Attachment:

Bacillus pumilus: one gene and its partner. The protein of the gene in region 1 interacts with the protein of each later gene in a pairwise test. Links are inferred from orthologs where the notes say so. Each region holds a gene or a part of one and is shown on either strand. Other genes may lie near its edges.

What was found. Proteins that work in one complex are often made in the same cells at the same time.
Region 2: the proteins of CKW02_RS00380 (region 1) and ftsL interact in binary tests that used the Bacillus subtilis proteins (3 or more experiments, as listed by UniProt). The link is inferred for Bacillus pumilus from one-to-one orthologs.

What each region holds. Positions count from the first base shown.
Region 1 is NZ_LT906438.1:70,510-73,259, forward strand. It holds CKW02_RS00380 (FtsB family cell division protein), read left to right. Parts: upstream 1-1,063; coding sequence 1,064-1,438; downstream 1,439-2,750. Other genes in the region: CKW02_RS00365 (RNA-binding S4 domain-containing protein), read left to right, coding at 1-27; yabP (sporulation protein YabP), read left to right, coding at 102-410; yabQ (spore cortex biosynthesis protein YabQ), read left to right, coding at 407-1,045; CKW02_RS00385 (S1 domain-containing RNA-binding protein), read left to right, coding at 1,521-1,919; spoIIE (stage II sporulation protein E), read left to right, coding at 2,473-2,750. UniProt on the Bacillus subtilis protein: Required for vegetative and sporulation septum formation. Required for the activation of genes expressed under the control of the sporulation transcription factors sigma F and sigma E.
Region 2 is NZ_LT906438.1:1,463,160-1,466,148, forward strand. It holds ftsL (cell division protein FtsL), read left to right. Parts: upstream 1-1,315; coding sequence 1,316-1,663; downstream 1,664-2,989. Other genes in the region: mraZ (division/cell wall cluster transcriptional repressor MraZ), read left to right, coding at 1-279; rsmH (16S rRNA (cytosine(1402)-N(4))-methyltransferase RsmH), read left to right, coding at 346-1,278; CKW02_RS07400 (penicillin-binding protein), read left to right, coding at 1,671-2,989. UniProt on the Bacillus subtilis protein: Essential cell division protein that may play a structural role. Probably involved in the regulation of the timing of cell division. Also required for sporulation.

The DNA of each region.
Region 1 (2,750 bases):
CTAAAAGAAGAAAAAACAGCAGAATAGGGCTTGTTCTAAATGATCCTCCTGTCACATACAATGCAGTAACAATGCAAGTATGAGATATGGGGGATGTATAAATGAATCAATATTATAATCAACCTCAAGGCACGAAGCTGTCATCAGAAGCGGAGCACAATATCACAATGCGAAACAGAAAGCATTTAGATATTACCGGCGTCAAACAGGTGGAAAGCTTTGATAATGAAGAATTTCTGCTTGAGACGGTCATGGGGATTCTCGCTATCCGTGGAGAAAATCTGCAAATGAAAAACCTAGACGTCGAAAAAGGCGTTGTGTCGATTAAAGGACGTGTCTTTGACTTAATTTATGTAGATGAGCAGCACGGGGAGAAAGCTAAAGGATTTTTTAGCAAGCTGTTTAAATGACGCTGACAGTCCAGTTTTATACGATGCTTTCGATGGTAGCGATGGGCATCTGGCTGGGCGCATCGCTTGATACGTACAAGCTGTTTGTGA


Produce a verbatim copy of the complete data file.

Bacillus pumilus: one gene and its partner. The protein of the gene in region 1 interacts with the protein of each later gene in a pairwise test. Links are inferred from orthologs where the notes say so. Each region holds a gene or a part of one and is shown on either strand. Other genes may lie near its edges.

What was found. Proteins that work in one complex are often made in the same cells at the same time.
Region 2: the proteins of CKW02_RS00380 (region 1) and ftsL interact in binary tests that used the Bacillus subtilis proteins (3 or more experiments, as listed by UniProt). The link is inferred for Bacillus pumilus from one-to-one orthologs.

What each region holds. Positions count from the first base shown.
Region 1 is NZ_LT906438.1:70,510-73,259, forward strand. It holds CKW02_RS00380 (FtsB family cell division protein), read left to right. Parts: upstream 1-1,063; coding sequence 1,064-1,438; downstream 1,439-2,750. Other genes in the region: CKW02_RS00365 (RNA-binding S4 domain-containing protein), read left to right, coding at 1-27; yabP (sporulation protein YabP), read left to right, coding at 102-410; yabQ (spore cortex biosynthesis protein YabQ), read left to right, coding at 407-1,045; CKW02_RS00385 (S1 domain-containing RNA-binding protein), read left to right, coding at 1,521-1,919; spoIIE (stage II sporulation protein E), read left to right, coding at 2,473-2,750. UniProt on the Bacillus subtilis protein: Required for vegetative and sporulation septum formation. Required for the activation of genes expressed under the control of the sporulation transcription factors sigma F and sigma E.
Region 2 is NZ_LT906438.1:1,463,160-1,466,148, forward strand. It holds ftsL (cell division protein FtsL), read left to right. Parts: upstream 1-1,315; coding sequence 1,316-1,663; downstream 1,664-2,989. Other genes in the region: mraZ (division/cell wall cluster transcriptional repressor MraZ), read left to right, coding at 1-279; rsmH (16S rRNA (cytosine(1402)-N(4))-methyltransferase RsmH), read left to right, coding at 346-1,278; CKW02_RS07400 (penicillin-binding protein), read left to right, coding at 1,671-2,989. UniProt on the Bacillus subtilis protein: Essential cell division protein that may play a structural role. Probably involved in the regulation of the timing of cell division. Also required for sporulation.

The DNA of each region.
Region 1 (2,750 bases):
CTAAAAGAAGAAAAAACAGCAGAATAGGGCTTGTTCTAAATGATCCTCCTGTCACATACAATGCAGTAACAATGCAAGTATGAGATATGGGGGATGTATAAATGAATCAATATTATAATCAACCTCAAGGCACGAAGCTGTCATCAGAAGCGGAGCACAATATCACAATGCGAAACAGAAAGCATTTAGATATTACCGGCGTCAAACAGGTGGAAAGCTTTGATAATGAAGAATTTCTGCTTGAGACGGTCATGGGGATTCTCGCTATCCGTGGAGAAAATCTGCAAATGAAAAACCTAGACGTCGAAAAAGGCGTTGTGTCGATTAAAGGACGTGTCTTTGACTTAATTTATGTAGATGAGCAGCACGGGGAGAAAGCTAAAGGATTTTTTAGCAAGCTGTTTAAATGACGCTGACAGTCCAGTTTTATACGATGCTTTCGATGGTAGCGATGGGCATCTGGCTGGGCGCATCGCTTGATACGTACAAGCTGTTTGTGA